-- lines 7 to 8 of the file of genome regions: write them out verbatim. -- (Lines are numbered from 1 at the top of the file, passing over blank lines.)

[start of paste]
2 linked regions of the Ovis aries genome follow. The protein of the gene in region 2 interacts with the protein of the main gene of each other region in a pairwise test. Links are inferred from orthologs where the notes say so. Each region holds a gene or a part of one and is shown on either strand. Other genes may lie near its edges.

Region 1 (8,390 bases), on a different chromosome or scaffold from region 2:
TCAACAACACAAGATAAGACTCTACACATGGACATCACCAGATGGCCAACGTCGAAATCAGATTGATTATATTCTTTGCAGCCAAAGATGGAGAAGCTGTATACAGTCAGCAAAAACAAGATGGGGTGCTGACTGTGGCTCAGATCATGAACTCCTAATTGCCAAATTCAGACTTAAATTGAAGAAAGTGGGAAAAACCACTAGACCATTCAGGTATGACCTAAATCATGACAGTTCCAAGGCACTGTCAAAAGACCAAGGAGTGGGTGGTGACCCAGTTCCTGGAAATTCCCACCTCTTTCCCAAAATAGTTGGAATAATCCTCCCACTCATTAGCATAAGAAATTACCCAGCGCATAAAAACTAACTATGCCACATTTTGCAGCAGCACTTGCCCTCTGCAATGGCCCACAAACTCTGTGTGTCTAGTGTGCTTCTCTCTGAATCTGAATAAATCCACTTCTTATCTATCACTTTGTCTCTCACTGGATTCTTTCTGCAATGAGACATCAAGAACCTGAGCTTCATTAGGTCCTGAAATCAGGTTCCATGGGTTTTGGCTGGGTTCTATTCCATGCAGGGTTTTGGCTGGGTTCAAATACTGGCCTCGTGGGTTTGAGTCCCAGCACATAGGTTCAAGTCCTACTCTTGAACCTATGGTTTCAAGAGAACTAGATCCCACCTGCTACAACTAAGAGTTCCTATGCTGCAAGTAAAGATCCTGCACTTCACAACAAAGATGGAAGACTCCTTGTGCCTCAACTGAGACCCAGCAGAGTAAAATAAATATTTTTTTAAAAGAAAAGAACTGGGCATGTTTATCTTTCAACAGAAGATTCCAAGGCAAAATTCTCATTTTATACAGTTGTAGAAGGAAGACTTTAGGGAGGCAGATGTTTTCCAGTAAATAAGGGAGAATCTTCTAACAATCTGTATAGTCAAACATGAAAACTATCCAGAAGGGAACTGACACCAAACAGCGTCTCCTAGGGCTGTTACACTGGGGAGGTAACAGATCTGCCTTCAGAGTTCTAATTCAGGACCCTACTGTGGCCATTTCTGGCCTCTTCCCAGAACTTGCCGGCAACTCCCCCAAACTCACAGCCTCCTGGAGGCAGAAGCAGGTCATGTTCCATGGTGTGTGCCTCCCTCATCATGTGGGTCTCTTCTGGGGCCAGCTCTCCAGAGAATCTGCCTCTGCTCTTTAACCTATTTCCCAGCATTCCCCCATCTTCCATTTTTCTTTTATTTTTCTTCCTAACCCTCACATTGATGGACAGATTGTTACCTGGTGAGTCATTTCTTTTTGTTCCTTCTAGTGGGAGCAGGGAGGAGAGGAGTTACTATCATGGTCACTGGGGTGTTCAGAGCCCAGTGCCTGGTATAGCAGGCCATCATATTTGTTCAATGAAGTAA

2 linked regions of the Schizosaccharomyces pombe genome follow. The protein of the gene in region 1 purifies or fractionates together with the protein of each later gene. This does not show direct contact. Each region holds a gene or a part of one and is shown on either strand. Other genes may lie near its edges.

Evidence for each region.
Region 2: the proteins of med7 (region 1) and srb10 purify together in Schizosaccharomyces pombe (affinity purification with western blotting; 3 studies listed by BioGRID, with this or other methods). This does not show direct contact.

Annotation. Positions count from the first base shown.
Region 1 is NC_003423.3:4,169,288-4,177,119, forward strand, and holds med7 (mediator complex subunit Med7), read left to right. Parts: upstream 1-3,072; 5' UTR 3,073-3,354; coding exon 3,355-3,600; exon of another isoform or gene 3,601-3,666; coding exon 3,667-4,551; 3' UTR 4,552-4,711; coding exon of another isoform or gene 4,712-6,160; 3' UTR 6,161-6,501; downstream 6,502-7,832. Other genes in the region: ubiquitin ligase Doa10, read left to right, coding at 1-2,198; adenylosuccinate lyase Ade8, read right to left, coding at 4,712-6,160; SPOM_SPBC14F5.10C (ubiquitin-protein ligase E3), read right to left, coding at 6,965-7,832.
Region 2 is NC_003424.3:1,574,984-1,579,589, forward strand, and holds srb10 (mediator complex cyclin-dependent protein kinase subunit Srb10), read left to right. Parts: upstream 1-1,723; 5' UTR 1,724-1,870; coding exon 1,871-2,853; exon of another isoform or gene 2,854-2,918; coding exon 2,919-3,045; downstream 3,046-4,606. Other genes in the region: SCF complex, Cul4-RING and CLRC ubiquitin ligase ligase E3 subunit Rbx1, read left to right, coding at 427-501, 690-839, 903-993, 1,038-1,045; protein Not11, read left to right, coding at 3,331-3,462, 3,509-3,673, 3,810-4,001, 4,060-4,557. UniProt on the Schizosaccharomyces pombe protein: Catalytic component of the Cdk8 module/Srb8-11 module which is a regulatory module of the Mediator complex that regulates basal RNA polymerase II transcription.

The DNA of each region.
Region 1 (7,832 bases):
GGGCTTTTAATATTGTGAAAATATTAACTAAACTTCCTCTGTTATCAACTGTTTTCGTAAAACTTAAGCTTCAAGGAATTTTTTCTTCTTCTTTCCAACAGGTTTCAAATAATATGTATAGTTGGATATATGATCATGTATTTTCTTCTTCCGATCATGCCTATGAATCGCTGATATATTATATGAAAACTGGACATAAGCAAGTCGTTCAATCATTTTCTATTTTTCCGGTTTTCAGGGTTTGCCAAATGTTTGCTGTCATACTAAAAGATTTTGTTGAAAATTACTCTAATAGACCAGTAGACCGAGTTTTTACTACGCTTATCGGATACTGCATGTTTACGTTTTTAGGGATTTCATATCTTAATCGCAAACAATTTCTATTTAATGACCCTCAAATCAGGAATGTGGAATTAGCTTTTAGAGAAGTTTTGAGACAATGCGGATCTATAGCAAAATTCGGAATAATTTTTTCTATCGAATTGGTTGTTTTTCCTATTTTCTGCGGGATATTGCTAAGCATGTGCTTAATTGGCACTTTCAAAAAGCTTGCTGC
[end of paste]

Annotation. Positions count from the first base shown.
Region 1 is NC_003423.3:4,169,288-4,177,119, forward strand, and holds med7 (mediator complex subunit Med7), read left to right. Parts: upstream 1-3,072; 5' UTR 3,073-3,354; coding exon 3,355-3,600; exon of another isoform or gene 3,601-3,666; coding exon 3,667-4,551; 3' UTR 4,552-4,711; coding exon of another isoform or gene 4,712-6,160; 3' UTR 6,161-6,501; downstream 6,502-7,832. Other genes in the region: ubiquitin ligase Doa10, read left to right, coding at 1-2,198; adenylosuccinate lyase Ade8, read right to left, coding at 4,712-6,160; SPOM_SPBC14F5.10C (ubiquitin-protein ligase E3), read right to left, coding at 6,965-7,832.